Iznik pottery, £10.99
Height: 24.000 cm
Africa, Oceania, Americas
From Turkey, late 19th - early 20th century AD
The tradition of shadow puppet theatre in Turkey can be traced back to the seventeenth century and may have been introduced from Egypt immediately before or after the conquest of Egypt in 1517.
This puppet is in the form of a stork. It is made of thin but stiff leather (camel hide is favoured) which is shaved so thin that it becomes translucent. The hide puppet is decorated in various colours., which glow brilliantly when held up against the lighted curtain of the shadow theatre. In Turkey, the shadow play is called hayal, a phantasm, and the puppeteers the hayali, illusionist. Today the plays are commonly referred to as Karagoz after one of the central characters. The skilled puppeteer is usually supported by two assistants, a singer and a tambourine-player. Traditionally the plays were held in coffee houses or at private gatherings for the wealthy. Today they still take place at very special celebrations in the home.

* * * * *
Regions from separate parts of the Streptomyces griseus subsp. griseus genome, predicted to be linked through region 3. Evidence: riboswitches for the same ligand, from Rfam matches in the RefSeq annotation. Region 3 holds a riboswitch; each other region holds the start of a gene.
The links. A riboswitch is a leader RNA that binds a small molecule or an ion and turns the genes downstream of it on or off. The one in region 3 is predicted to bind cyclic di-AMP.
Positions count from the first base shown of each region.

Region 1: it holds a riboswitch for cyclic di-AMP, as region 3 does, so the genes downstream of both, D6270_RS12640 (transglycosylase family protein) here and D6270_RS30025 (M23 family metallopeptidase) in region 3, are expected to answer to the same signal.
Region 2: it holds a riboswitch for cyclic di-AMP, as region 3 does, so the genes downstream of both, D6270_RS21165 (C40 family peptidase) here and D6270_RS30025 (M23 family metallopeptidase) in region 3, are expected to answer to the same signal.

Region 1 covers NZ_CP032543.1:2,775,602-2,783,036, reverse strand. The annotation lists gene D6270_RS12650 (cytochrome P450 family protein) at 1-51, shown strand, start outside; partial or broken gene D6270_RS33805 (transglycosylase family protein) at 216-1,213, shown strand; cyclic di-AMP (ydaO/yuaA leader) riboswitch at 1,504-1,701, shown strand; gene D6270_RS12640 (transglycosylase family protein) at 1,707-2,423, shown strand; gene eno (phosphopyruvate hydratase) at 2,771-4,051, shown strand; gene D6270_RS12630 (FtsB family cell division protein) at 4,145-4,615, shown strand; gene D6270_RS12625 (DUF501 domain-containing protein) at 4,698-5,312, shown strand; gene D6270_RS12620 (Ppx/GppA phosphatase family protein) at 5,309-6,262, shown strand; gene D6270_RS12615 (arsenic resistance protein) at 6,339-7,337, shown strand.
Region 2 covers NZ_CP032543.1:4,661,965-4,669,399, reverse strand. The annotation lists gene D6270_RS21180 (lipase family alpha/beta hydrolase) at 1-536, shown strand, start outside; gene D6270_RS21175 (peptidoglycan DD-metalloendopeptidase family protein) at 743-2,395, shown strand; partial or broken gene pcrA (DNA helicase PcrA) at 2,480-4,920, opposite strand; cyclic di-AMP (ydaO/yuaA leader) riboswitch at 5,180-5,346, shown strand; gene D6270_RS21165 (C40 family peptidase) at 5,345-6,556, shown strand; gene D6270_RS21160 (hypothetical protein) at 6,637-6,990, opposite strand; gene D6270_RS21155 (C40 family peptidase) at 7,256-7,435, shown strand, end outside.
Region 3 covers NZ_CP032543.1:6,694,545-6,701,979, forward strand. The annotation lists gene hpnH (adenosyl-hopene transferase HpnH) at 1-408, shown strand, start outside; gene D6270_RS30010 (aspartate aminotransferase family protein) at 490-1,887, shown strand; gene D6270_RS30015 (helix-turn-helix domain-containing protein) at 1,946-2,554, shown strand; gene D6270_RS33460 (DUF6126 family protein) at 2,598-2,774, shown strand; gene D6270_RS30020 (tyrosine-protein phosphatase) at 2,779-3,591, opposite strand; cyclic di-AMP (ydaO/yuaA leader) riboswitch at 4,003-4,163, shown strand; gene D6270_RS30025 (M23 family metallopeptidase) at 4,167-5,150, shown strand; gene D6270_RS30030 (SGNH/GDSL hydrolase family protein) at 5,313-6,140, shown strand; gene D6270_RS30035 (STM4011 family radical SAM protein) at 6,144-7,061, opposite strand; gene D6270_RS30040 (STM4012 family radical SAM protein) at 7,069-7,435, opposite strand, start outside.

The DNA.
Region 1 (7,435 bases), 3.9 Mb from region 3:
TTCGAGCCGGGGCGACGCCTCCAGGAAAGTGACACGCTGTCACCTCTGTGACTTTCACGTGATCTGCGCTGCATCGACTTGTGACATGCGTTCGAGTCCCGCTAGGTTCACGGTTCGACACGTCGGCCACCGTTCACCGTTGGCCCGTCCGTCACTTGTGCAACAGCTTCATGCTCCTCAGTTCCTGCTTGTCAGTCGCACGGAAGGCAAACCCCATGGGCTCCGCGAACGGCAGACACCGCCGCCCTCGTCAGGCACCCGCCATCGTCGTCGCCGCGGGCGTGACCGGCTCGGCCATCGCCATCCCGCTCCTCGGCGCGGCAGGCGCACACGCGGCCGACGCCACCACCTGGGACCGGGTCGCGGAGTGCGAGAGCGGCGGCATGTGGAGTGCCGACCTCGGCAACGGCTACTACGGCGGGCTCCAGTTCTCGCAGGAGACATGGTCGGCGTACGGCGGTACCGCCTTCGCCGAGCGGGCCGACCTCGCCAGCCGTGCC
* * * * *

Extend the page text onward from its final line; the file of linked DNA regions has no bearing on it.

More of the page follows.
The stork comes from a collection of 341 shadow puppets which are said to have belonged to a puppeteer who performed at the Topkapi Palace in Istanbul before the First World War (1914-18). Other puppets from the collection represent Karagoz in various forms, as well as male and female figures, animals and settings such as 'the coffee shop', 'the palace' and 'the garden'.
E. Paolozzi, Lost magic kingdoms (London, The British Museum Press, 1985)